Spoiler Alert: There are bits of spoilers in this piece stretching through Episode 5.
On the day of the South Carolina primary, Frank Underwood's re-election campaign runs into some trouble. A political opponent vandalizes a billboard on a main road with a picture of Underwood's dad standing with a member of the Ku Klux Klan. South Carolina, Underwood's home state with a large African-American population, goes into a frenzy, and the entire campaign goes along with it.
The spectacle, of course, bears a striking resemblance to reality. Just weeks ago, Donald Trump failed to whole-heartedly rebuke David Duke, the former KKK leader who has thrown his support behind Trump. But there was a critical difference. Upon learning of the scandal, Underwood goes into panic-mode, desperately attempting to reclaim the trust of the African-American community by making a moving speech before a church gathering and promising to remain available until every question has been answered. Trump, on the other hand, brushed his own scandal aside, slogged along, and evidently never experienced the political hysteria you would expect from such a phenomenon.
It's a contrast that arises throughout the new season, and especially viewed alongside this election cycle, I found myself constantly asking: Which one is happening on Netflix and which is happening on CNN?
When House Of Cards broke onto the scene in 2013, it was a political thriller. The back-room dealings and vote whipping were so enthralling when contrasted against the political reality, which was stagnant and bland. Politics, in other words, was sexy and colorful again.
But what a difference a few years makes. Whereas the early-to-mid-Obama years begged to harness the energy of his historic campaign, the final months of his presidency are now defined by calls to reign in the "loud voices," penis jokes, and jabs at one another's spray tans. However disgusted you are by the state of politics in 2016, there's no doubt that it's back, able to grab our attention with unprecedented ease.
Which all works to challenge a series like House of Cards. A few years ago, a billboard showing a president's dad standing with a KKK leader, or the suggestion that a candidate tap his wife as his running mate (see, Episode 4), would be intriguing enough. But in a post-Trump world, the viewer is left asking why a candidate is apologizing for something his father did, or why a few simple polls are enough to put to a halt the idea of Claire Underwood being Vice President. House of Cards, once a sharp, clean shot in the arm for Washington, now feels stale and obsolete. It's too rational. Too 2012.
Which is not to say it's not a good show. Indeed, the characters are as flawed and vulnerable as ever, the suspense brimming in every scene. It's as picture-perfect as any series out there. But that's it. House of Cards used to derive its success from its innovation and unique ability to fascinate its audience. Politics, once the characteristic, driving force of the series, has increasingly become a backdrop, turning House of Cards into just another drama, albeit a very good one.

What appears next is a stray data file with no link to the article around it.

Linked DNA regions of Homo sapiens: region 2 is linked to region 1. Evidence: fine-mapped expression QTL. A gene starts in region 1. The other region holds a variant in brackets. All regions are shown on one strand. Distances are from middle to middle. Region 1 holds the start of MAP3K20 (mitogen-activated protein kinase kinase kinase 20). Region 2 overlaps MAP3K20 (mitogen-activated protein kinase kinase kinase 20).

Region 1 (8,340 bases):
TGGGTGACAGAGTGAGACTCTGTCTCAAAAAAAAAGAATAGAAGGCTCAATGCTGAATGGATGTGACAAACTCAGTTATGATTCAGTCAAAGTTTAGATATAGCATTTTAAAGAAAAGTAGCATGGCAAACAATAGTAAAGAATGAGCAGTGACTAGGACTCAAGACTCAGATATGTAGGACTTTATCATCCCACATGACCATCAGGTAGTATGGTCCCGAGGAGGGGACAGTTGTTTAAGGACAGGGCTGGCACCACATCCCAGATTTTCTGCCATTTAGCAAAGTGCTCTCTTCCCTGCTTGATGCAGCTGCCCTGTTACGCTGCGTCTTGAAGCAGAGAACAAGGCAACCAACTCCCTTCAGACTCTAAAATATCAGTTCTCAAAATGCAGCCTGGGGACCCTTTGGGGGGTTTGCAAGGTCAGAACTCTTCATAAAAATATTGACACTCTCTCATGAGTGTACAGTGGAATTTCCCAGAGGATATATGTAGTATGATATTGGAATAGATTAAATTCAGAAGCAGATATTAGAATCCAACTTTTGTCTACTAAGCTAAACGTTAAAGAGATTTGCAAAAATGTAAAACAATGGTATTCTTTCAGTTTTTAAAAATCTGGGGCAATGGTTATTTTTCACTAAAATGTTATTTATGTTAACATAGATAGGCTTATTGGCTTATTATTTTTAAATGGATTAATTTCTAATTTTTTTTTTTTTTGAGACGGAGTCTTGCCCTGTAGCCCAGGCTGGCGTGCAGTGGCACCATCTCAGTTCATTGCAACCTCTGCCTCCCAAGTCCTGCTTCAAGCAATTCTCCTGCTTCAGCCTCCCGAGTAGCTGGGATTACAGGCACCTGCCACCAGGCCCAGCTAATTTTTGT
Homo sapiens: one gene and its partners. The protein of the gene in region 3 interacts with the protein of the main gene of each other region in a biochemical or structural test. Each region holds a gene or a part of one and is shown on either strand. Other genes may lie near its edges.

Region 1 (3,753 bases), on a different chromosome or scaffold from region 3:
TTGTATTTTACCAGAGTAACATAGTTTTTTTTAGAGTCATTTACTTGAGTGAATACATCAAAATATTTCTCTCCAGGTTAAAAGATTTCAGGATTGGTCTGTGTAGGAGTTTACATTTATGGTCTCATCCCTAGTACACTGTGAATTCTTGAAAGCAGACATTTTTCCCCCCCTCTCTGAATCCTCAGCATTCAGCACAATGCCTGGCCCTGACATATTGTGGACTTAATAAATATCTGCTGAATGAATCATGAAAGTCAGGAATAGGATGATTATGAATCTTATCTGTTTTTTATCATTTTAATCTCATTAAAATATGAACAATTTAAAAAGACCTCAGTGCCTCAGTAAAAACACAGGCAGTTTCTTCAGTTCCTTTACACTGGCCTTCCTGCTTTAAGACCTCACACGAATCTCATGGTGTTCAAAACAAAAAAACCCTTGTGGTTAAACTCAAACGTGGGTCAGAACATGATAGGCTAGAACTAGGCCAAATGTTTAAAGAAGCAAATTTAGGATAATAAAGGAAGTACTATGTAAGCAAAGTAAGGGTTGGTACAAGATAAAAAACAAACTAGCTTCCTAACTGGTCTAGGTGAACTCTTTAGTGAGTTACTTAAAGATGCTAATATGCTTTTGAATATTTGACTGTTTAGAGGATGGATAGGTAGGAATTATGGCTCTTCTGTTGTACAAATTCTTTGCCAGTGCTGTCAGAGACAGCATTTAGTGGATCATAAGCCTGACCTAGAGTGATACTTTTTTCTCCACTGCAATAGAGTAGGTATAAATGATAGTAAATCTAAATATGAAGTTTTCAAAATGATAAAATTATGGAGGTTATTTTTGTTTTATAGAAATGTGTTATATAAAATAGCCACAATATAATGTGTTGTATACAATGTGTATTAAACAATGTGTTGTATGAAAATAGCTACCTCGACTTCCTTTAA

Politics--the real kind--is increasingly capable of achieving its own House of Cards-style allure. Twitter is constantly overflowing with conversations centered around politics--the nitty-grittiness of delegate math and debate analysis consistently draws more volume than the fanfare around House of Cards or The People v. O.J. Simpson. In fact, Mark Halperin's and Jon Heilemann's series about the 2016 race, The Circus: Inside the Greatest Political Show on Earth, produces much of the same shock-and-awe thrill that defined the early seasons of House of Cards. Indeed, sober journalism, rather than sensationalized fiction, now does the job.
But what to make of this revelation? Should we be ashamed that our politics has done nothing but work to replace a useless piece of entertainment, or reinvigorated that we no longer need a TV show to intrigue us? There's no question this election has been laughable in many ways--often resembling satire and reality TV more than a serious campaign--but we've also seen record voter turnout, and learned an enormous amount about the state of the American electorate that we never would have known without someone like Trump. Are those successes, or just futile byproducts?
I doubt House of Cards can answer these questions, and the legacy of the 2016 election will forever be a duel. But the series has come to highlight a new era in American politics, where campaigning and legislating alone are no longer useful fodder for fictional entertainment. That hunger, for better or for worse, is now fed on its own.